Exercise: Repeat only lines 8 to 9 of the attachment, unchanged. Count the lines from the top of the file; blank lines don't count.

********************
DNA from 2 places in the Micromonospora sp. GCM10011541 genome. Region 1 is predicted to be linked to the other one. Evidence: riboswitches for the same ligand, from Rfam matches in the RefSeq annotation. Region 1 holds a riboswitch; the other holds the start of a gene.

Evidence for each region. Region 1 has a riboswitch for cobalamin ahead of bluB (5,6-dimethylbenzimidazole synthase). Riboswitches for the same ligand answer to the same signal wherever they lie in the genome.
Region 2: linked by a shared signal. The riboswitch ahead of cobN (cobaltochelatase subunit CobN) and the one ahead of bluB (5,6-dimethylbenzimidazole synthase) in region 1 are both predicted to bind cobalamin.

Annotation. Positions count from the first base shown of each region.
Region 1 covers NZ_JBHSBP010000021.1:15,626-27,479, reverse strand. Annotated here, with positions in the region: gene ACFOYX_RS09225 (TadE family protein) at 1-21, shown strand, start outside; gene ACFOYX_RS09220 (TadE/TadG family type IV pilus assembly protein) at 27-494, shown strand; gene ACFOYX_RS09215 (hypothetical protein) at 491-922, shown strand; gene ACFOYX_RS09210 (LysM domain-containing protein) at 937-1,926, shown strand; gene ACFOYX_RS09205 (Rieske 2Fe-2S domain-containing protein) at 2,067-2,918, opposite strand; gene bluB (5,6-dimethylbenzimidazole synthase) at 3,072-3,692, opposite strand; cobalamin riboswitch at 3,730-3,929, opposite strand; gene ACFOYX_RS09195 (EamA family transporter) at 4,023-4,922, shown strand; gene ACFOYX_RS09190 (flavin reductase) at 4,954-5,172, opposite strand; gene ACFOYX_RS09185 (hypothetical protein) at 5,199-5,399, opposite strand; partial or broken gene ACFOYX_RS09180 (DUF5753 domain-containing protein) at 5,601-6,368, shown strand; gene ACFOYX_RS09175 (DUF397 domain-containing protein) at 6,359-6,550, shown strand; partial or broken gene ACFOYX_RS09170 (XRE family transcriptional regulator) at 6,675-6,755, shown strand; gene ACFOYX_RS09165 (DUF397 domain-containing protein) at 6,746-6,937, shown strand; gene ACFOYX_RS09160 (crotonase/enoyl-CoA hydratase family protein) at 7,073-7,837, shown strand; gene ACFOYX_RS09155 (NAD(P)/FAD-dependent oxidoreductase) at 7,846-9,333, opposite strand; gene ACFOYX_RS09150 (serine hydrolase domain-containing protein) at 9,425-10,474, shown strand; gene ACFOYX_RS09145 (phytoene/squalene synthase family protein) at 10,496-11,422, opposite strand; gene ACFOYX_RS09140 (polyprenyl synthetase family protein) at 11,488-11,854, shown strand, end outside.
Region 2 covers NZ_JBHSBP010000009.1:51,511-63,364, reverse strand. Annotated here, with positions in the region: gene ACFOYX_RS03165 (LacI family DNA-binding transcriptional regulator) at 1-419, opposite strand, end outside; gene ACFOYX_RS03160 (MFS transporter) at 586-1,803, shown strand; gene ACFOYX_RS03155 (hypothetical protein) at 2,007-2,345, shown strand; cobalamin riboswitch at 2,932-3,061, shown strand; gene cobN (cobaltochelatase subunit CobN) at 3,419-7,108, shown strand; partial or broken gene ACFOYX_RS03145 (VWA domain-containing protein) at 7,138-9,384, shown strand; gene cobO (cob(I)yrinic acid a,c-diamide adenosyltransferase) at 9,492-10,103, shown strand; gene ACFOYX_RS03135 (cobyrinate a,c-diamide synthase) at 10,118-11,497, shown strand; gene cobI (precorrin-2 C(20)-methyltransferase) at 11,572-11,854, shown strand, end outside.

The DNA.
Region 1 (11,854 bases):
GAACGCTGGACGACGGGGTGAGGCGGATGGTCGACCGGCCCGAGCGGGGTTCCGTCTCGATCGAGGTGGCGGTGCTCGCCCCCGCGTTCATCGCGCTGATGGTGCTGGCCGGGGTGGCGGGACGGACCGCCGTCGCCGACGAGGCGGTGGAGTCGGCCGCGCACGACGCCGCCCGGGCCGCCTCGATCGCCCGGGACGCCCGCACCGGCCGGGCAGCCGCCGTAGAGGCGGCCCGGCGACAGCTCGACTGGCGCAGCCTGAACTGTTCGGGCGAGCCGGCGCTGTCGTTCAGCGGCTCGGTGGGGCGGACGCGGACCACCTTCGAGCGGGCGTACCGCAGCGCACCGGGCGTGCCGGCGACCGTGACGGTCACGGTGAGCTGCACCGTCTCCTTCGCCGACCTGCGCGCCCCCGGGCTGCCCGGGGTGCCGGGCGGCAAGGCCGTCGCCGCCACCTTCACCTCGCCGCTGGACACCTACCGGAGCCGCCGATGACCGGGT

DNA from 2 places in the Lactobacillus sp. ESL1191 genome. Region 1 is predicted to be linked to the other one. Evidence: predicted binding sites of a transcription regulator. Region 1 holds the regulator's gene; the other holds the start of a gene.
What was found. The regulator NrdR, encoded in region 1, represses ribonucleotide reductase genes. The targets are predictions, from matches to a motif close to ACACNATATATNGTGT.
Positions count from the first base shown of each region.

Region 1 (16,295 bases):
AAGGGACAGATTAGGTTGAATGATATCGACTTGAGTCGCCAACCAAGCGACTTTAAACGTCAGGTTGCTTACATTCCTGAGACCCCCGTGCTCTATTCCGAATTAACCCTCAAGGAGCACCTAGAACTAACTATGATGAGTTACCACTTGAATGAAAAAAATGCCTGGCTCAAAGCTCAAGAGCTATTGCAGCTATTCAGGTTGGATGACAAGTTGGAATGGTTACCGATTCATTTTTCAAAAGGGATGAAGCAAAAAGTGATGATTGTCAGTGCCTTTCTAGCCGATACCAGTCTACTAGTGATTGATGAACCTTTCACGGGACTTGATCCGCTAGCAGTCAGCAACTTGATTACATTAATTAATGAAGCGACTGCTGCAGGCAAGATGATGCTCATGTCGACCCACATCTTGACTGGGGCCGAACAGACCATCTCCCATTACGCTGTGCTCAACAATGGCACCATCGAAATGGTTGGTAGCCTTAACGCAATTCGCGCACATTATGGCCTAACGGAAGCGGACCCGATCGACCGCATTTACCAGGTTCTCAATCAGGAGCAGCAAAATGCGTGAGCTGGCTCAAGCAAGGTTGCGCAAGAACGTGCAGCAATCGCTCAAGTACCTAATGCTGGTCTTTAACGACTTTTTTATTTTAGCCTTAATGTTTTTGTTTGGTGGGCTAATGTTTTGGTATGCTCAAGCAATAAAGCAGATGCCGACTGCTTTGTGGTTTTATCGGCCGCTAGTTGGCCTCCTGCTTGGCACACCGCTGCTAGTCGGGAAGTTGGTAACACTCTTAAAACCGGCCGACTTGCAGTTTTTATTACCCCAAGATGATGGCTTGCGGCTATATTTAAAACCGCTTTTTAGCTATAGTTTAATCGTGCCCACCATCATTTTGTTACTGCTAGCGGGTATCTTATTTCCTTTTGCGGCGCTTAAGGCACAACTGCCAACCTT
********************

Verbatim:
Region 1 (11,854 bases):
GAACGCTGGACGACGGGGTGAGGCGGATGGTCGACCGGCCCGAGCGGGGTTCCGTCTCGATCGAGGTGGCGGTGCTCGCCCCCGCGTTCATCGCGCTGATGGTGCTGGCCGGGGTGGCGGGACGGACCGCCGTCGCCGACGAGGCGGTGGAGTCGGCCGCGCACGACGCCGCCCGGGCCGCCTCGATCGCCCGGGACGCCCGCACCGGCCGGGCAGCCGCCGTAGAGGCGGCCCGGCGACAGCTCGACTGGCGCAGCCTGAACTGTTCGGGCGAGCCGGCGCTGTCGTTCAGCGGCTCGGTGGGGCGGACGCGGACCACCTTCGAGCGGGCGTACCGCAGCGCACCGGGCGTGCCGGCGACCGTGACGGTCACGGTGAGCTGCACCGTCTCCTTCGCCGACCTGCGCGCCCCCGGGCTGCCCGGGGTGCCGGGCGGCAAGGCCGTCGCCGCCACCTTCACCTCGCCGCTGGACACCTACCGGAGCCGCCGATGACCGGGT